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10/22/2013Georgia Supreme Court: Roadblocks May Not Be Planned On The Spot
A police sergeant may not set up a roadblock on his own without advance planning in Georgia.
The Georgia Supreme Court on Monday ruled that a police sergeant may not set up a roadblock without advance planning. The high court considered the barricade set up on Groover Road in Cobb County on April 9, 2010. Just after 7pm that evening, Douglas Wayne Brown pulled up to the roadblock in his Nissan Maxima with a pizza delivery sign.
Officer David Smith claimed he smelled marijuana coming from the Nissan, so Brown was directed to a secondary screening area. Ordered out of the car, Brown began to struggle with the officers, lunging to grab Smith's gun. Once subdued, Brown was charged him with driving under the influence of drugs. In fighting the charge at trial, Brown argued that the roadblock was illegal. A lower court judge agreed, but the Court of Appeals ruled the checkpoint was valid. The state Supreme Court sided with Brown and the trial judge.
A few days before the roadblock was put in place, a precinct captain had suggested a speed trap be set up on Groover Road in response to one citizen's complaint about speeding and littering. The narrow mountain road proved unsuitable for radar or laser guns, so Sergeant Andrew Marchetta decided to set up a roadblock to check licenses, registration and other paperwork.
In the 1998 case LaFotontaine v. Georgia, the state Supreme Court ruled that supervisors must set the time and location of the checkpoint in advance, not in the field, to abide by the US Supreme Court restriction that prohibits roadblocks for general crime control. Otherwise, officers could arbitrarily decide to set up a roadblock on the spot to stop a particular driver without having a reasonable suspicion. The issue in Brown's case became whether Sergeant Marchetta was acting as a supervisor or as a cop in the field when he set up the roadblock.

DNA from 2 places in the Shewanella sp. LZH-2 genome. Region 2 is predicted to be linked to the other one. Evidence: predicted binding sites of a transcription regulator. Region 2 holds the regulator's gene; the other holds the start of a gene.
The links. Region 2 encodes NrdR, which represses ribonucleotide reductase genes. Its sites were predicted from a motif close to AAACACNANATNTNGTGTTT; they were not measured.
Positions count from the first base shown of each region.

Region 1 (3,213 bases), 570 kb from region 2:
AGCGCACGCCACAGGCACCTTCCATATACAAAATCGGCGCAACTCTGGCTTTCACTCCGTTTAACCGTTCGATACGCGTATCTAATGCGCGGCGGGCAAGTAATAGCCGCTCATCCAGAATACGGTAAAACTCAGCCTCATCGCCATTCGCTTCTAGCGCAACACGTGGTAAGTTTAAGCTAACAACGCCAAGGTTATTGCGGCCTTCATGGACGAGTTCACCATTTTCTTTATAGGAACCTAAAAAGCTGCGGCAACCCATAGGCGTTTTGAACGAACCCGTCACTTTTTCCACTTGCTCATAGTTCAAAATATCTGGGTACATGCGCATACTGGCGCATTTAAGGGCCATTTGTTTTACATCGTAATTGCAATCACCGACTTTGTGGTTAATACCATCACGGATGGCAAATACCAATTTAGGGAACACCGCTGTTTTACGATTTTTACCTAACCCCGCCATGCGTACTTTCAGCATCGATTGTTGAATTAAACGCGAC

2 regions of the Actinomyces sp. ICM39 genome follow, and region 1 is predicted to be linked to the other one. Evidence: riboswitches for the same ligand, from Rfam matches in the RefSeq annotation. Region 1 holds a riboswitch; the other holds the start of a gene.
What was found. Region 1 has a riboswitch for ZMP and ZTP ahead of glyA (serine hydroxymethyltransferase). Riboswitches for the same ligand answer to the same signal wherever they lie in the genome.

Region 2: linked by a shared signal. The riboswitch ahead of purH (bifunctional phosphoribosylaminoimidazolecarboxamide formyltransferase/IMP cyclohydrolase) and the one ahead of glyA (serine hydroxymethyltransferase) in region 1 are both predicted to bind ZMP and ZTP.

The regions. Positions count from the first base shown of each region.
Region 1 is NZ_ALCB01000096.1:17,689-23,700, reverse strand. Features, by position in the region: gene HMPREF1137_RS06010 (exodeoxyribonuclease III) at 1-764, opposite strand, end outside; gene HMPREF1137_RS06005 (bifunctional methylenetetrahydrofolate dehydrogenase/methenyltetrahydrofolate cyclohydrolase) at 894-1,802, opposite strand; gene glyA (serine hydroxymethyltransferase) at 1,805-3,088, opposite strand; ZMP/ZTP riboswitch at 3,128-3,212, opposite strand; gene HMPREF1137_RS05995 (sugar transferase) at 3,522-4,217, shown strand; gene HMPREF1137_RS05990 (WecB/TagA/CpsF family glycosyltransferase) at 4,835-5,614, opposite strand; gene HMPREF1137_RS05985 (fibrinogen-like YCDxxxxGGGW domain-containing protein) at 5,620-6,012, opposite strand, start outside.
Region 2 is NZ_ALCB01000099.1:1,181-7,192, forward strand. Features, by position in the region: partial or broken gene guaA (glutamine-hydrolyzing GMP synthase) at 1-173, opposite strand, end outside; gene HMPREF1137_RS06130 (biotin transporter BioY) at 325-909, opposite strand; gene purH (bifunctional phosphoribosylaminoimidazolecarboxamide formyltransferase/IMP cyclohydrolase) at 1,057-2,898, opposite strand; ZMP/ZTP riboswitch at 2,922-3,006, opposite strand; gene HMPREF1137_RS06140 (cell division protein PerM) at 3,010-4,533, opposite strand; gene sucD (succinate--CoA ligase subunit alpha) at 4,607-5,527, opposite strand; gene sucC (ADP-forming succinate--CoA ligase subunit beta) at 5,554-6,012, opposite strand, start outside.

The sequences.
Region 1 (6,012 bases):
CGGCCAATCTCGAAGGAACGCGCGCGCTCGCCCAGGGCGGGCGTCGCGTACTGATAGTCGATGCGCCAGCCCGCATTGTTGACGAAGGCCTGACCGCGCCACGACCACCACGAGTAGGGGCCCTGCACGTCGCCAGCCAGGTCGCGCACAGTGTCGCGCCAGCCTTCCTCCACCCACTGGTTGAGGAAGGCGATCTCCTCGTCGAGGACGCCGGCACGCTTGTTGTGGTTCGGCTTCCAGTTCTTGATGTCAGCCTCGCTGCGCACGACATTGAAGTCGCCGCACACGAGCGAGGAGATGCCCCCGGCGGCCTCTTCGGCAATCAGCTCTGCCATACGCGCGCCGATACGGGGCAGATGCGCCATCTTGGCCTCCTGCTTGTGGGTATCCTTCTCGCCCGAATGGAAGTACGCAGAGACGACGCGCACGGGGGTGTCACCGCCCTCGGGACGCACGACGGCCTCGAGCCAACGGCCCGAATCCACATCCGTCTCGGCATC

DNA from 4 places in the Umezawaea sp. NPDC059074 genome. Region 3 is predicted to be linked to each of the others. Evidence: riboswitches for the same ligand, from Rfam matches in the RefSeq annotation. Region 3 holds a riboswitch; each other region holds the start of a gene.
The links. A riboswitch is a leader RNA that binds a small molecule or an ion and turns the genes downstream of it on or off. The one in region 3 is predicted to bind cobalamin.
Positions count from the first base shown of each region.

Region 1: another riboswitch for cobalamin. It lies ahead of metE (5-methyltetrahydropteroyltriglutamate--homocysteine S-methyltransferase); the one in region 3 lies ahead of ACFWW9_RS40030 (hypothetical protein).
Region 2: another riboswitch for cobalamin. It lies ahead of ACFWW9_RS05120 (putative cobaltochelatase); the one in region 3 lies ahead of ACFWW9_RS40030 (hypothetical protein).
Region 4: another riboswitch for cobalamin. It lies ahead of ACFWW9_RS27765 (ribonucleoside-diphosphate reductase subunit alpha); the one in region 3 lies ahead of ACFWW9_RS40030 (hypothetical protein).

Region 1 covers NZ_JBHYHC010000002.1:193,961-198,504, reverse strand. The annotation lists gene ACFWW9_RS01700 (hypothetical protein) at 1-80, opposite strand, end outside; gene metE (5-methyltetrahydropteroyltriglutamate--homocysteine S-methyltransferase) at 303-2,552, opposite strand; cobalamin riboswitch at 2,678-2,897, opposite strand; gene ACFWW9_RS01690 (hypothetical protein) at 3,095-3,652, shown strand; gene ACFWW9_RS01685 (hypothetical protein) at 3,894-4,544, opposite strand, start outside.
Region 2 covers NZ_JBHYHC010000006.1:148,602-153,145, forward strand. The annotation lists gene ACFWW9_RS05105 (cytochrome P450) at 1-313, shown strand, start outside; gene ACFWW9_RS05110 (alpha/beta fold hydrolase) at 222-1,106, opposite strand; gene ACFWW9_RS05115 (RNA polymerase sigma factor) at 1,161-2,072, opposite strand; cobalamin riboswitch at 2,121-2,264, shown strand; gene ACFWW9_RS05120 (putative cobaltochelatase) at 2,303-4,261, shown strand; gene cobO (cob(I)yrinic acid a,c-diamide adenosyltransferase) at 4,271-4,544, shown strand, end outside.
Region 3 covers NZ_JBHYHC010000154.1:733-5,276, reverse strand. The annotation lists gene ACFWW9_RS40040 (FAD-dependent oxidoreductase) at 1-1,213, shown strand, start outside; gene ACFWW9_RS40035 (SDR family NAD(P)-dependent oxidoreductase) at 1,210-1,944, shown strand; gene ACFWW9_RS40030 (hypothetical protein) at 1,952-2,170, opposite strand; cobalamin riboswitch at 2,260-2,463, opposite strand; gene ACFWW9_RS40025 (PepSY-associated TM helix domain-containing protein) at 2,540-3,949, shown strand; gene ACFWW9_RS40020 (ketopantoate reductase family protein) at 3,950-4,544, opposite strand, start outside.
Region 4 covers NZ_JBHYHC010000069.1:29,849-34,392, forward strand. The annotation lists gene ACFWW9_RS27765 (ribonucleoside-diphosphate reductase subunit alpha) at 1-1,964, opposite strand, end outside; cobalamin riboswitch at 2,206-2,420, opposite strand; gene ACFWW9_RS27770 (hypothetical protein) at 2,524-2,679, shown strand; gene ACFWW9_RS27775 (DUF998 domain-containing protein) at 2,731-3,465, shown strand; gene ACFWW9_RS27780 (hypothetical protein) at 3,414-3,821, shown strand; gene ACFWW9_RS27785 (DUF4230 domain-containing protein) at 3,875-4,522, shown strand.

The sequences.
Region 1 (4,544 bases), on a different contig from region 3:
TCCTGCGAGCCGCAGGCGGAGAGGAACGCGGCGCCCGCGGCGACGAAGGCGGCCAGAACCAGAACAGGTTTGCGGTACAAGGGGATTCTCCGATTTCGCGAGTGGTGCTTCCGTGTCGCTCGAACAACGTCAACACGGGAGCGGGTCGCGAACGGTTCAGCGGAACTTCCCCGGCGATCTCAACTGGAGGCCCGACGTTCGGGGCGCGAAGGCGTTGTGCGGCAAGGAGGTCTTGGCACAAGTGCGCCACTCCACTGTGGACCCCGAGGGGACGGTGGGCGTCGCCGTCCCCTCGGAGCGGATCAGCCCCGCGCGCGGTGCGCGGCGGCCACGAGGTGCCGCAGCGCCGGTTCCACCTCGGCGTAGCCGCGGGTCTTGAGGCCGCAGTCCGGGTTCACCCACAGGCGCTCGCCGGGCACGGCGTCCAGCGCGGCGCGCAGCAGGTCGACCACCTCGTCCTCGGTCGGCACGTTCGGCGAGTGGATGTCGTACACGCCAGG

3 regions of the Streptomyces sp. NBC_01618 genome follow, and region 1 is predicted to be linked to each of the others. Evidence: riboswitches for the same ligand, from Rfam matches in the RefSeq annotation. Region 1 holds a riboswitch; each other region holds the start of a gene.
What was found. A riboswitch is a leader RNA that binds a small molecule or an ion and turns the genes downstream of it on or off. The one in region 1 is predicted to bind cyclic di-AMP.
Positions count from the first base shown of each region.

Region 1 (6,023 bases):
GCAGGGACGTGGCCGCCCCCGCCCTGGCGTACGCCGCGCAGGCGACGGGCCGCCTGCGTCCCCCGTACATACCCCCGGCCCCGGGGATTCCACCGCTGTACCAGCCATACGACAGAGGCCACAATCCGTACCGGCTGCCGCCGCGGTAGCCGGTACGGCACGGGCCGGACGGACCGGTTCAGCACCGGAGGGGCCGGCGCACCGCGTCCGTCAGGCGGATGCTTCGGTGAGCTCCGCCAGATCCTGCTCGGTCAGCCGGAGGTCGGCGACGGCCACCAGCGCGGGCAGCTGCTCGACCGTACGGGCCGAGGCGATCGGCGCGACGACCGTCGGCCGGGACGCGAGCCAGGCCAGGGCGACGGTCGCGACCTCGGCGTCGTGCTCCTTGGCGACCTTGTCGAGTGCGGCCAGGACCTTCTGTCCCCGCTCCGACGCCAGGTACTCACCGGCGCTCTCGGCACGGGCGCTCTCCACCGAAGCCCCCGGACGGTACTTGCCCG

As a shift supervisor, Sergeant Marchetta qualified as "supervisory personnel" with authority to plan a roadblock under Georgia law, but the high court found substantial reason to doubt whether the roadblock had been set up in advance.
"The other officer who participated in the checkpoint, Officer Smith, testified at the hearing, and one reasonable interpretation of his testimony is that Sergeant Marchetta did not inform him of the planned checkpoint until Officer Smith arrived at the scene," Justice David E. Nahmias wrote for the court. "Furthermore, Sergeant Marchetta testified that he did not order the checkpoint in writing, and the state presented no documents at the hearing showing that Sergeant Marchetta (or any other supervisor) decided on the time that the checkpoint would be established prior to its implementation in the field."
Because the trial court heard Sergeant Marchetta testify first-hand and did not find his claims of advance planning credible, and the state provided no evidence of planning, the high court sided with Brown and ordered the evidence suppressed.
"The trial court correctly concluded that the checkpoint at which appellant was stopped violated the Fourth Amendment," Justice Nahmias concluded.
A copy of the decision is available in a PDF file at the source link below.
Source: Brown v. Georgia (Georgia Supreme Court, 10/21/2013)
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